4. Belgian Draft Horse
The Belgian Draft did not develop as a descendant of its own until after World War II. Belgian Draft is higher than most horses, but also lighter. This means it cannot carry as heavy a load as the other draft horses on this list, although it is still considered a heavy horse.
They usually weigh around 2,000 pounds and are about 16.5 hands tall. With their heavy weight, these horses are also able to pull heavy loads. Two Belgian Drafts recorded a draw of 17,000 pounds.
Today, these horses are most common in heavy agricultural and forestry jobs. However, they are still useful for horseback riding. It is one of the few draft breeds that is not on the verge of extinction.
They are generally shorter than most other draft breeds, but this breed still has some beautiful giant horses. The most famous Belgian draft is named the Brooklyn Supreme. This horse is 19.2 hands tall and weighs over 3,000 pounds.
5. Suffolk Strike
This type of horse is quite old and relatively tall. They are the tallest horses in England, with a height of between 16.1 and 17.2 hands. It weighs about 2,000 pounds in most cases, although larger horses are possible. It is still popular today for forestry and agricultural work. They also do a lot in the advertising industry, thanks in large part to their striking figures.
We don’t know exactly when this breed first appeared. However, we’ve mentioned the date back to 1586, so we know the breed hasn’t changed much since then. This horse likely has close genetic ties to some pony breeds, though large.
This is one of the rare horse breeds on this list. They are ancient and have reached a genetic bottleneck due to heavy losses during the World Wars. There is very little left in England today.
In America, the breed is slightly better. However, crossbreeding with the Belgian Draft is allowed in the United States, while the United Kingdom still does not allow it. For this reason, the UK also does not allow crosses with American Suffolk Punches.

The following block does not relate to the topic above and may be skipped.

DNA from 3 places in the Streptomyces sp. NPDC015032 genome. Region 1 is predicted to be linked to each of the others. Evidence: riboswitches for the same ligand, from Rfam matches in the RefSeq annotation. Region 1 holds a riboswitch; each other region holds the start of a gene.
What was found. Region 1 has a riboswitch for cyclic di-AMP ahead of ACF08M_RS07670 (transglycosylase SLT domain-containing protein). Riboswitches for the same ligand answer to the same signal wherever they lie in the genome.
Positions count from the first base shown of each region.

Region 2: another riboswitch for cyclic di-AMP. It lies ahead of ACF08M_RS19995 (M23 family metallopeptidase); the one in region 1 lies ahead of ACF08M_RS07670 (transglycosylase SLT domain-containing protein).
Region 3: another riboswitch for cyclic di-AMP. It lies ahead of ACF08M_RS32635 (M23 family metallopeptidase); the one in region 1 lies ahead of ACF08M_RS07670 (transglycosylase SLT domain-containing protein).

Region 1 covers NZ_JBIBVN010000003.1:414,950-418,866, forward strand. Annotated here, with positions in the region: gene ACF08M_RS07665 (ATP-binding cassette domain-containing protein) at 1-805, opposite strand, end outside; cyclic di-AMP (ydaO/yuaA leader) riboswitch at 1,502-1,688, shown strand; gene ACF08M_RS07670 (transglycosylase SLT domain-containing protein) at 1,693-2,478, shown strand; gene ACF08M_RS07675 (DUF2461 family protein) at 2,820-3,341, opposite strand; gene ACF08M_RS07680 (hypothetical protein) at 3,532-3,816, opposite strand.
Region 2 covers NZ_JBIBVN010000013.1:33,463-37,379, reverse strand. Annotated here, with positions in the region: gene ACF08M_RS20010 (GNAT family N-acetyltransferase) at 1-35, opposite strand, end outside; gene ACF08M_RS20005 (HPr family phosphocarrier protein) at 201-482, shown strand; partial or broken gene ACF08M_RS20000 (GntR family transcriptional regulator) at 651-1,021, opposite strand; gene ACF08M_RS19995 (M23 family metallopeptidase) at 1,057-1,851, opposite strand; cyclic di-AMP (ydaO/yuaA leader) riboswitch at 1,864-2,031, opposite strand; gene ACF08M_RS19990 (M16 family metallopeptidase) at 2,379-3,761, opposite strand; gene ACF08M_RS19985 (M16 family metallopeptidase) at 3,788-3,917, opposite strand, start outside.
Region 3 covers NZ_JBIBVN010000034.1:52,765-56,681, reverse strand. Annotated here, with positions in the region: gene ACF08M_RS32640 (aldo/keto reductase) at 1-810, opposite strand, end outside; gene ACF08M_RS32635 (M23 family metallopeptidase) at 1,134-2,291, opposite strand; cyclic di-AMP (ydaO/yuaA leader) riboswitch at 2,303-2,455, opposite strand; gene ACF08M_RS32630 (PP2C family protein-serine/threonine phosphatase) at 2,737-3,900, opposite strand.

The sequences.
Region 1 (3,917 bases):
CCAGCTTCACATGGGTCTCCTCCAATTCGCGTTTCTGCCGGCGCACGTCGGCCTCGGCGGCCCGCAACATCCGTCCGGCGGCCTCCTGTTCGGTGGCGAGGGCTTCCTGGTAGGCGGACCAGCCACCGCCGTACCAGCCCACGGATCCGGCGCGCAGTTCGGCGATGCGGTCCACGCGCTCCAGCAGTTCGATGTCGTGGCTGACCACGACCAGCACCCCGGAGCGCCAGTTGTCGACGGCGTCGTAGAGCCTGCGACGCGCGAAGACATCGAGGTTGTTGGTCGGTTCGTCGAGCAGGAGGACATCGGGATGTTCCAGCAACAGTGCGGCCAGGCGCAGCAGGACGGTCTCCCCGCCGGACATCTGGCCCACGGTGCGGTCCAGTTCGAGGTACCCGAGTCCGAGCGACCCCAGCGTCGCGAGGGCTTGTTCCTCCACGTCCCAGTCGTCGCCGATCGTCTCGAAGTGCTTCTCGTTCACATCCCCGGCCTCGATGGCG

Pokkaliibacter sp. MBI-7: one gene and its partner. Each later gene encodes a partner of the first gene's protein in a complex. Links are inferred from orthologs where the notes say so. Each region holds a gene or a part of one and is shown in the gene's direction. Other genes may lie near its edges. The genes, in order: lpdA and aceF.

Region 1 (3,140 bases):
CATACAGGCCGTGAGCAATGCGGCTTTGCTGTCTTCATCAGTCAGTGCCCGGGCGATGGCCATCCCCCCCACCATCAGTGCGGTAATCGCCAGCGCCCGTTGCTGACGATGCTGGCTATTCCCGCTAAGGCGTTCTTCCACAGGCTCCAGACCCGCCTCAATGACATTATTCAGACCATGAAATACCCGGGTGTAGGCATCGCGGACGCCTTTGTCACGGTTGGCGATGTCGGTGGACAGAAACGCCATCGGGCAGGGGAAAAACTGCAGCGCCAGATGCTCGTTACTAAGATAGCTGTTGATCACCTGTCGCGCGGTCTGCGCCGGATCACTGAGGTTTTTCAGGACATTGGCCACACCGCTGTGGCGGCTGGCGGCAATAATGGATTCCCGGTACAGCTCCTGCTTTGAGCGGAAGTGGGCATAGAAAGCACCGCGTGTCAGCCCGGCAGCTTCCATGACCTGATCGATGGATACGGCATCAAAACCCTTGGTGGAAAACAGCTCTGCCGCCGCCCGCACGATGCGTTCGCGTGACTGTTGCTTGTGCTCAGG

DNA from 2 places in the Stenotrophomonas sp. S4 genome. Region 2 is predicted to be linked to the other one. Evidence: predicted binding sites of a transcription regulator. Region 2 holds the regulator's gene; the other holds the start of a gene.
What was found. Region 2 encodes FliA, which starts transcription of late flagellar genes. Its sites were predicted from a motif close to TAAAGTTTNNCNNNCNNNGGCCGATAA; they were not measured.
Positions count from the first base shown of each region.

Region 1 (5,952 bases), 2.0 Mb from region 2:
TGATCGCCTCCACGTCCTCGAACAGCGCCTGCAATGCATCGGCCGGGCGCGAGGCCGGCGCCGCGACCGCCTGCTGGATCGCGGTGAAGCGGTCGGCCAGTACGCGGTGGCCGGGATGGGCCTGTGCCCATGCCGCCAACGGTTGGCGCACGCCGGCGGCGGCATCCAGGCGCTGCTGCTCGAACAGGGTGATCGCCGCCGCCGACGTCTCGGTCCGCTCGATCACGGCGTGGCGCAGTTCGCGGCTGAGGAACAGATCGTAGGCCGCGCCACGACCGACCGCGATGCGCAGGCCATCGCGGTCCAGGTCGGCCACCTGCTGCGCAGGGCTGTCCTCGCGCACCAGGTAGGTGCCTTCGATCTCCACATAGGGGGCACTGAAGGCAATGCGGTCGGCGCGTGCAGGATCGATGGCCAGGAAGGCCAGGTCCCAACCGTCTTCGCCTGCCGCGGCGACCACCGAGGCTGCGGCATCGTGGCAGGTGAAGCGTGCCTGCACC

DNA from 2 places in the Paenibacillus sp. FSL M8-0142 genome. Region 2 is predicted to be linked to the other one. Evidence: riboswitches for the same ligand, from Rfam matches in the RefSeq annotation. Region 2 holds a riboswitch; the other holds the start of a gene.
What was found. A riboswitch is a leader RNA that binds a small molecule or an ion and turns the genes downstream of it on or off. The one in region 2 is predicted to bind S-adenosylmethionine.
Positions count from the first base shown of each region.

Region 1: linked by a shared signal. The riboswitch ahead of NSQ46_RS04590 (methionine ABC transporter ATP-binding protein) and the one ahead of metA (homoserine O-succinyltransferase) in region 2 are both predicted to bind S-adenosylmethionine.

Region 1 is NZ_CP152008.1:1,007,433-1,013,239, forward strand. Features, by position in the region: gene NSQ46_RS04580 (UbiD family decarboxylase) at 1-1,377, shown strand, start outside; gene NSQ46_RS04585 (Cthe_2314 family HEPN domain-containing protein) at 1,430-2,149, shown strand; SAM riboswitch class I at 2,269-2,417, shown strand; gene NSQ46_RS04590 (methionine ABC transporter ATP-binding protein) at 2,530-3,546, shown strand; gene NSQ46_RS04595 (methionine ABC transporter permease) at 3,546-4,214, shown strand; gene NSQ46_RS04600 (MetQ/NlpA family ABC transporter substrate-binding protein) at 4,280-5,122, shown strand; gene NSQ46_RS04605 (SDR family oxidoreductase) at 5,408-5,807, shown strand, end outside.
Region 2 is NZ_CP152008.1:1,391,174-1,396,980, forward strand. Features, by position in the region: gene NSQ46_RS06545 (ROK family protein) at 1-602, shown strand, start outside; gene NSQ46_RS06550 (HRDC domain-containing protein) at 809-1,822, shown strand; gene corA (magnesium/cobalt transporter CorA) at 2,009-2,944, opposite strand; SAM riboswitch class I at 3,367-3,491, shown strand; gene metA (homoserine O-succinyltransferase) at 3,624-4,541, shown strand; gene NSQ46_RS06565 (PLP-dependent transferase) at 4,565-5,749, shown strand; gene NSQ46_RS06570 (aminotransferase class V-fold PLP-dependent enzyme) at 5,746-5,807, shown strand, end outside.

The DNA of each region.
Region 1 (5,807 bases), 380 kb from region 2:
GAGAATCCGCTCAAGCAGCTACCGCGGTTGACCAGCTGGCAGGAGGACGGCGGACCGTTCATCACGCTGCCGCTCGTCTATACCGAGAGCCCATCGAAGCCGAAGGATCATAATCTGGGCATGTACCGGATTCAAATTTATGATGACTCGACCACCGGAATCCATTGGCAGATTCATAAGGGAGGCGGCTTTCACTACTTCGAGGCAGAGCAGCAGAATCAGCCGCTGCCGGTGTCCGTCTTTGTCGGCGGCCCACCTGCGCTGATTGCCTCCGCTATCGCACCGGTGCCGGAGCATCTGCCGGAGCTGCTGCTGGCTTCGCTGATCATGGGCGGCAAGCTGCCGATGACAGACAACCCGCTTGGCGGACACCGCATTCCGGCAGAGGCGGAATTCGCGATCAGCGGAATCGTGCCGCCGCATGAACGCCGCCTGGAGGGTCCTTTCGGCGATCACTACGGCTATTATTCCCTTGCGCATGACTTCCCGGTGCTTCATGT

6. Dutch Draft Horse
The Dutch Draft is a newer breed of horse. They did not appear until after World War I, when Ardennes and Belgian Draft horses were usually bred together. This resulted in an entirely new breed of horse – the Dutch Draft.
This breed is quite heavy. It became popular in Zeeland and Groningen, mostly for agricultural work and similar heavy towing. However, it didn’t have much time to become popular until World War II, where it suffered heavy losses and became a rarer breed.
This is probably one of the strongest horse breeds. They often competed in horse-drawn plowing events, where they often won. Nonetheless, they are much smaller than some of the other draft horses. The mare is usually about 15 hands tall and the stallion is about 17 hands tall.
However, they are much bigger than most other breeds out there. They are not little horses by any means.
7. Australian Draft Horse
This horse breed is a giant conglomeration of the other horse breeds on this list. They are essentially hybrids, with the genetics of Clydesdales, Percherons, Shires, and Suffolk Punches all wrapped up in this one breed. They did not become a race of their own until 1976 when they started their textbooks.
As the name suggests, this horse was bred for Australia. To make horses suitable for the country, many large horses were used. It is likely that many of these horses were brought in with the settlers, and then crossbreeding began to occur. Eventually, this led to a new breed.
This horse is well known throughout Australia, where it is the dominant draft breed. Many are unlisted, so the exact number of horses around today is difficult to know.